Fri | Oct 19, 2018

HOLY Network Centre to reach more inner-city communities

Published:Saturday | August 25, 2018 | 12:00 AM

The Healthy Ones Lifestyle Youth (HOLY) Network Centre is continuing to make strides in its efforts to transform the lives of at risk youth ages 13 to 19 years old by securing a property on Waltham Park Road, St Andrew.

This move comes in light of the programme outgrowing its current location at Grafico Prints on Barry Street in downtown, Kingston. The property, which is currently under renovation, will cater to some 125 youths and counting, from the Waltham Park Road area, Whitfield Town, Greenwich Town, Three Miles, Maxfield and the downtown environs.

In giving an update on the new premises, the executive director of the HOLY Network, Rev Daval Bell, who purchased the property, disclosed that the electrical work had been completed. Carpentry activities, he explained, were still ongoing to outfit the computer room as well as other areas.

 

MORE FUNDING NEEDED

 

Assistance with outfitting the structure has come in the form of an air condition for the computer room from the Violence Prevention Alliance (VPA); grille work, the computer lab, printers and laptops from Grafico Prints; and, desktop computers, printers and an embroidery machine from the Digicel Foundation. However, Rev Bell pointed out that more funding was required to fix the roof of the structure, which is leaking.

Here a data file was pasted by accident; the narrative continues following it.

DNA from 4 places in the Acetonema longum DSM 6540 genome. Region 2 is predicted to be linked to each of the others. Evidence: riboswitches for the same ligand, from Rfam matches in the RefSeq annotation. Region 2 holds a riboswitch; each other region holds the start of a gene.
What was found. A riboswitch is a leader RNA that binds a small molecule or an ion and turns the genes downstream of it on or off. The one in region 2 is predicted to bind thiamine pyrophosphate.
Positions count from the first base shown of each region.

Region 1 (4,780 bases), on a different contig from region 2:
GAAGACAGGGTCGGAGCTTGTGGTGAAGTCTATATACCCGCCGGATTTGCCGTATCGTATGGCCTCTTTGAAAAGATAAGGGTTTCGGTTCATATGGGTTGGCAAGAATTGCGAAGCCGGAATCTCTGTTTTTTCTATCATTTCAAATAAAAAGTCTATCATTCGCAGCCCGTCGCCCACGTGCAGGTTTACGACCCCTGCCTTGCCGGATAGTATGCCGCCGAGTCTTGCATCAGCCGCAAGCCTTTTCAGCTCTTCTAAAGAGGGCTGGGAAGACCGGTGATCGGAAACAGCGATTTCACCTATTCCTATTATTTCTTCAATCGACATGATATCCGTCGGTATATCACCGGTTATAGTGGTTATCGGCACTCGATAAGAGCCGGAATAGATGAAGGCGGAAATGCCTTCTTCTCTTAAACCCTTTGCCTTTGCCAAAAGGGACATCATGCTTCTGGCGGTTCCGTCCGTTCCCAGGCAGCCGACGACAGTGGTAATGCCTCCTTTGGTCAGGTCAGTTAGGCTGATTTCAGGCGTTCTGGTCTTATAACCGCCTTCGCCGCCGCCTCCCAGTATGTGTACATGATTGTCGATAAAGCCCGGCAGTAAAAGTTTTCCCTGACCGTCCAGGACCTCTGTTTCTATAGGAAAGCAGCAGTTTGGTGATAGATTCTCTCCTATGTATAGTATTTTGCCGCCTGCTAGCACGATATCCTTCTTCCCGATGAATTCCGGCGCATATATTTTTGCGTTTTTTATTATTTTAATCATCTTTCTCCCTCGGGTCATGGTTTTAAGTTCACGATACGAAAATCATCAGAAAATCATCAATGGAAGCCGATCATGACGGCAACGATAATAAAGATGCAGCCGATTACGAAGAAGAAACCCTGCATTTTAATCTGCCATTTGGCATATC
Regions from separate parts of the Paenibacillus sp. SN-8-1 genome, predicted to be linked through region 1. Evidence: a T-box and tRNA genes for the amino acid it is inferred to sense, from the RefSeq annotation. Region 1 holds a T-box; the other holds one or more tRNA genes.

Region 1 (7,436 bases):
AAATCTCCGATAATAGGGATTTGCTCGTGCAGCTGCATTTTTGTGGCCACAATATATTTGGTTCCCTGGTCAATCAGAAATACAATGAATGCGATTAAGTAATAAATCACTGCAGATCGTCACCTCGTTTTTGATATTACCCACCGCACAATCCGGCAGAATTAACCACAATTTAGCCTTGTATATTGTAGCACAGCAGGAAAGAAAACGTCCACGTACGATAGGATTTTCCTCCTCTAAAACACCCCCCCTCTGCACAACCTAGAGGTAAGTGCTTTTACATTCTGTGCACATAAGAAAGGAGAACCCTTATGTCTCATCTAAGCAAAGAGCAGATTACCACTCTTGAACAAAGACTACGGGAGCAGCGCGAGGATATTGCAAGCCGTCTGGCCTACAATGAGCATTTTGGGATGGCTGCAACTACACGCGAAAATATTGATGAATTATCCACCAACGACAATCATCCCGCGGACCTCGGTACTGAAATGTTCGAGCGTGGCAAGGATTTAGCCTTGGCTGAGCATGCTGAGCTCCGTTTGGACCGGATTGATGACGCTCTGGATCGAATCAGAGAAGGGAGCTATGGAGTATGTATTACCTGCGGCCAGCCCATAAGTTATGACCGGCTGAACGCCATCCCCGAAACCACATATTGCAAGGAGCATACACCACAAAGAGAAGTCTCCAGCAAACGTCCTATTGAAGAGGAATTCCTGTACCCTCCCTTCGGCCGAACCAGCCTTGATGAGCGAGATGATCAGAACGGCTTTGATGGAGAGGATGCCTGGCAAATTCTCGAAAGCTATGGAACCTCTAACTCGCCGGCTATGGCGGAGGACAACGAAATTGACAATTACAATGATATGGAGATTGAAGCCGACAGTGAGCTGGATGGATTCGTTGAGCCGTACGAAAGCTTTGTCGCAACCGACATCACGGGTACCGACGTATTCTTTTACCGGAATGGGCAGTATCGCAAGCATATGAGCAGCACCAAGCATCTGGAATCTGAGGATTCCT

The Network, which was founded by Rev Bell, continues to impact positively on the lives of at risk and unattached youth. The programme engages youth in literacy and numeracy using video making primarily as a method for them to express themselves.

"This also has a therapeutic side as well. They create stories based on their real lives and then we make a mini movie about it. This type of engagement helps the children by boosting their morale and also motivating them," he explained.

The Network Centre gets children who are on probation, street children, and those whose parents decide not to send them to school. "Sometimes we get them as early as age 13 when they are in grade seven giving problems. Sometimes we get them intermittently at ages 15 and 16 years and, at age 16, some are ready to move on to HEART/NTA," he pointed out.

Through access to the literacy software AutoSkills and computers under the 2010 Learning Net Works programme spearheaded by the VPA in collaboration with the JN Foundation, literacy levels of the children attending the centre improved exponentially. This is evident as some of the children can be prepared by the centre's volunteer teachers for Caribbean Secondary Education Certificate (CSEC) which include mathematics and English.

"Those who are able to matriculate at a technical institution such as the HEART/ NTA come back to us when they are finished to get work. We have some working at a baking company, as well as security guards, and in whatever work can be found for them," Rev Bell stated, while noting that many returned to assist the programme by mentoring other children.